In October 2010, Lauren Faust, the animator for Powerpuff Girls and Foster's Home For Imaginary Friends rebooted the toyline My Little Pony with the TV series My Little Pony: Friendship Is Magic. It was broadcasted on a kids channel named The Hub, which apparently nobody watched. Despite that the show went on, thanks to a powerful fanbase named the Bronies.

The Bronies are the male adult or teenage fans of My Little Pwny: Friendship IS Magic (sic), despite the fact that the show is for five year old girls. The first time they've found it was when they posted Mods and threads in 4Chan at the /co/ board, reserved for cartoons, animes and comics. The word brony was either a combination of the word 'bro' and 'pony' or the /b/ board and pony in which they gained more notoriority. Pony mods were posted on the /b/ board which is the cruelest board in 4Chan and bronies were constantly trolled with gore and pornographic images of their beloved TV show leading to the Head Moderator to ban all pony-related posts. Following the ban, bronies have made a fan based website named Equestria Daily and so far that site has more than 90 million views.

To understand why we have the Bronies is as complex as figuring out which block from Jenga do we have to take out first, but not only is this the strangest fanbase ever created on this motherfucking earth (for the record, the Juggalos still takes that description), but it's also the most harmless. Every time they encounter a trolling attack, they'll love and tolerate. That's it

Some of the reasons why men loves the show so much is that the show's well-written, the animation is pretty refreshing and as the show progresses, it keeps getting better in regards to character and plot development. In a way, I have to agree. I should add that MLP reminds me of a show I still watch since I was little Arthur in which they teach kids lessons in life involving identity, friendship, socialising and how not to take things too seriously until at that point in time you act like a paedophile yet they're not being cynical or condescending about it. For instance, the Cutie Mark on a pony's flank represents the sort of talent they've discovered. If a pony's talent is in filmmaking, a camera is engraved (it's just an example)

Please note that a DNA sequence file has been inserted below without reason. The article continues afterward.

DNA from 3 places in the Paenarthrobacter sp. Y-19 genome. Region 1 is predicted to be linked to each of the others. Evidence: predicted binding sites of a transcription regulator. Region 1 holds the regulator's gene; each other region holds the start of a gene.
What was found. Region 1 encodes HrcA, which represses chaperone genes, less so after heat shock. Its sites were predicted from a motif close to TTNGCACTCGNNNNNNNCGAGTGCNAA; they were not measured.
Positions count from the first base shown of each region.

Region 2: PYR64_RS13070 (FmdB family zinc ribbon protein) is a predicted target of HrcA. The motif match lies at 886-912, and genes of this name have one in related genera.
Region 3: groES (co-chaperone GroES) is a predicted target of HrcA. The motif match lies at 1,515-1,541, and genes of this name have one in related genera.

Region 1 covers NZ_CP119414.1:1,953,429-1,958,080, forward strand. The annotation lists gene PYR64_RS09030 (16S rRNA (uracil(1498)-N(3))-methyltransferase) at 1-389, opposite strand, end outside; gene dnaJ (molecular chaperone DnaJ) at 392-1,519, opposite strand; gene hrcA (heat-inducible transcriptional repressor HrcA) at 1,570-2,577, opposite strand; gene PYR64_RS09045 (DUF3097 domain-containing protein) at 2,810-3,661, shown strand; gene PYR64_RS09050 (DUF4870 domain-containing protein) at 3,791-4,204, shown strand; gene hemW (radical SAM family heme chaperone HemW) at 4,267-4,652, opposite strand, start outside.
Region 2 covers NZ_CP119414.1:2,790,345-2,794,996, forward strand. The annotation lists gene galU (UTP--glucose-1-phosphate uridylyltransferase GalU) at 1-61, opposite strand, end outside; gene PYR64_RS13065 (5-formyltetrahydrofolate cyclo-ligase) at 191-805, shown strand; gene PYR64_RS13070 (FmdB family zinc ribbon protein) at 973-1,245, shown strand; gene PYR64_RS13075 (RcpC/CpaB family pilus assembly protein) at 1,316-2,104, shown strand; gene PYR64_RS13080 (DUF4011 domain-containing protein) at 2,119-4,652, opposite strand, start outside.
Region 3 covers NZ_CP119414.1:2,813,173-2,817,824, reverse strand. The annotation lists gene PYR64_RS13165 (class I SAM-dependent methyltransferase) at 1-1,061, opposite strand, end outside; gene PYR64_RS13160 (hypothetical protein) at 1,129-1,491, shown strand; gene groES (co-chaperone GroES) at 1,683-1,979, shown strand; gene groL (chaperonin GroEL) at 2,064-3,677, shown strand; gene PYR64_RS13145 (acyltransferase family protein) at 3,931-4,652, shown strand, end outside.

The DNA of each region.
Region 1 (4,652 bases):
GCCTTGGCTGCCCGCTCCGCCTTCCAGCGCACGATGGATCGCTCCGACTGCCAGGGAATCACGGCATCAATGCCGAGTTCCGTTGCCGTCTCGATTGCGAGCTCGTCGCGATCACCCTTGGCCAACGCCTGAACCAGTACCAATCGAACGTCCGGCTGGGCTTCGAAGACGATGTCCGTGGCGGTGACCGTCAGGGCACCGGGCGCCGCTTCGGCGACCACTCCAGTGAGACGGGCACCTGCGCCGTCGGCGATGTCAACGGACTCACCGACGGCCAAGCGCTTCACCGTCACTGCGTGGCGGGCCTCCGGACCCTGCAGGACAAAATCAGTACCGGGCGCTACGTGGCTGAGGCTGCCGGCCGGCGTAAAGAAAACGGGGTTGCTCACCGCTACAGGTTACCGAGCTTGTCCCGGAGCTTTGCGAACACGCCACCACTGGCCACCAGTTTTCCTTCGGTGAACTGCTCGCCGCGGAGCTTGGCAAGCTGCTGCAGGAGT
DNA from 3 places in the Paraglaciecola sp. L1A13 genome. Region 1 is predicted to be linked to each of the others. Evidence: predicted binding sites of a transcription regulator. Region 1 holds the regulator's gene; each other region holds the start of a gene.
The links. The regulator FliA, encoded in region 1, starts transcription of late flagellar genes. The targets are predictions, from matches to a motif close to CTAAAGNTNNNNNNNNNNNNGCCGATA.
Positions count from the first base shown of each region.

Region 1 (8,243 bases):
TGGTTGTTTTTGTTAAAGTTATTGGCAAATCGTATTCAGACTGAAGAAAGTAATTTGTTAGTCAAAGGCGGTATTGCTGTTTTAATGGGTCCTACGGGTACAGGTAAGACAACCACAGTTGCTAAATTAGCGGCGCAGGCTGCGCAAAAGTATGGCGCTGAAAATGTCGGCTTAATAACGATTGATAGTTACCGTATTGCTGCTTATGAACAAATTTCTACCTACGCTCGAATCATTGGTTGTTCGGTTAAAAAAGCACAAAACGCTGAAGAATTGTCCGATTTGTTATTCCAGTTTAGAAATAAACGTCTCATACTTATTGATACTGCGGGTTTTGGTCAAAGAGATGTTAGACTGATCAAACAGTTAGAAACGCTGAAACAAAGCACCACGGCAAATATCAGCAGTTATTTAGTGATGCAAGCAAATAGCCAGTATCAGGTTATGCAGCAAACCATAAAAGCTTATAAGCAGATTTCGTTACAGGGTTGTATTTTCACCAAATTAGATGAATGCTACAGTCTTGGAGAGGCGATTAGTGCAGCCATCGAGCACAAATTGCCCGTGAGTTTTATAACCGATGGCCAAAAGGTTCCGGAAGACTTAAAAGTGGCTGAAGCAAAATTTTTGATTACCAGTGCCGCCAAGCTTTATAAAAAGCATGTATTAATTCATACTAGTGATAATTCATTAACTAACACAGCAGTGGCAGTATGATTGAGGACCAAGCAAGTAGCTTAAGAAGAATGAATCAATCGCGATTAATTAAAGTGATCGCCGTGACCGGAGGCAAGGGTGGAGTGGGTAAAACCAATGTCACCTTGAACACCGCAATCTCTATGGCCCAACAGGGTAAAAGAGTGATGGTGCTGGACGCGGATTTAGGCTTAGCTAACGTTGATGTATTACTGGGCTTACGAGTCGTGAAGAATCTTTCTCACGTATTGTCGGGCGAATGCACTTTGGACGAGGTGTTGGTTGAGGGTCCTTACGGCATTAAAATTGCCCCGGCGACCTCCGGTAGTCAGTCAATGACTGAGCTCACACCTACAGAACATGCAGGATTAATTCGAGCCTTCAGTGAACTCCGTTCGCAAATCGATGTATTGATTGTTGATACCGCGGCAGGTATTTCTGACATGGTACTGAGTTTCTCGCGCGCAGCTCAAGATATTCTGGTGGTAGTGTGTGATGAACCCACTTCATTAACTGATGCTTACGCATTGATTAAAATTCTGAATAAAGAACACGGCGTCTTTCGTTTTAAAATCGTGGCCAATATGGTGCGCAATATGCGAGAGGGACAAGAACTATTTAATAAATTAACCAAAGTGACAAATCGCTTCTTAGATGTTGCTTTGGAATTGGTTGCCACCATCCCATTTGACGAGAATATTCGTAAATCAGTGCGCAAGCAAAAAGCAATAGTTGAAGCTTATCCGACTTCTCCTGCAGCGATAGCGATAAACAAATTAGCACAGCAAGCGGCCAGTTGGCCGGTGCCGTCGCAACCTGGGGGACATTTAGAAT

Like many people new to MLP: FiM, I was at first stupefied to the fact that grown men are watching the show. Initially, I thought it was ok at first, but then I keep coming back for more episodes. Then I realized how much happier I was than the last time (and that was through a period of depression). This keeps on happening again and again each time I go to that certain period. It was the kind of show that was like a real life Fight Club from Fight Club. We do something that society is fucked up, but we feel like we belong. We belong in one huge fanbase where we should love and.. ok, let's get back to being objective.

Bronies were the biggest fanbase on the internet and they show how much they're proud of it. They posted fan-made videos on YouTube consisting of PMVs (AMVs in Pony form) featuring Weird Al YankovicThe Avalanches, Wu Tung Clan, Lonely Island and movie mashups involving Inglorious Bastards (Inglorious Ponies), 300 (300 Ponies), Hot Fuzz (Trot Fuzz), Reservoir Dogs (Reservoir Ponies), and The Dark Knight (The Rainbow Knight). Altogether these fan videos made more than 100, 000 views. Their fandom can get a bit creepy, in particular a fan fiction short story, Cupcakes. Inspired by the episode where Pinkie Pie turned into a schizophrenic psycho, it's MLP doing torture porn (and I dare you to google and read it). Then there's a what-if story of Princess Celestia, the leader of Equestria was a child molester. Other fandom include artwork, posters, etc.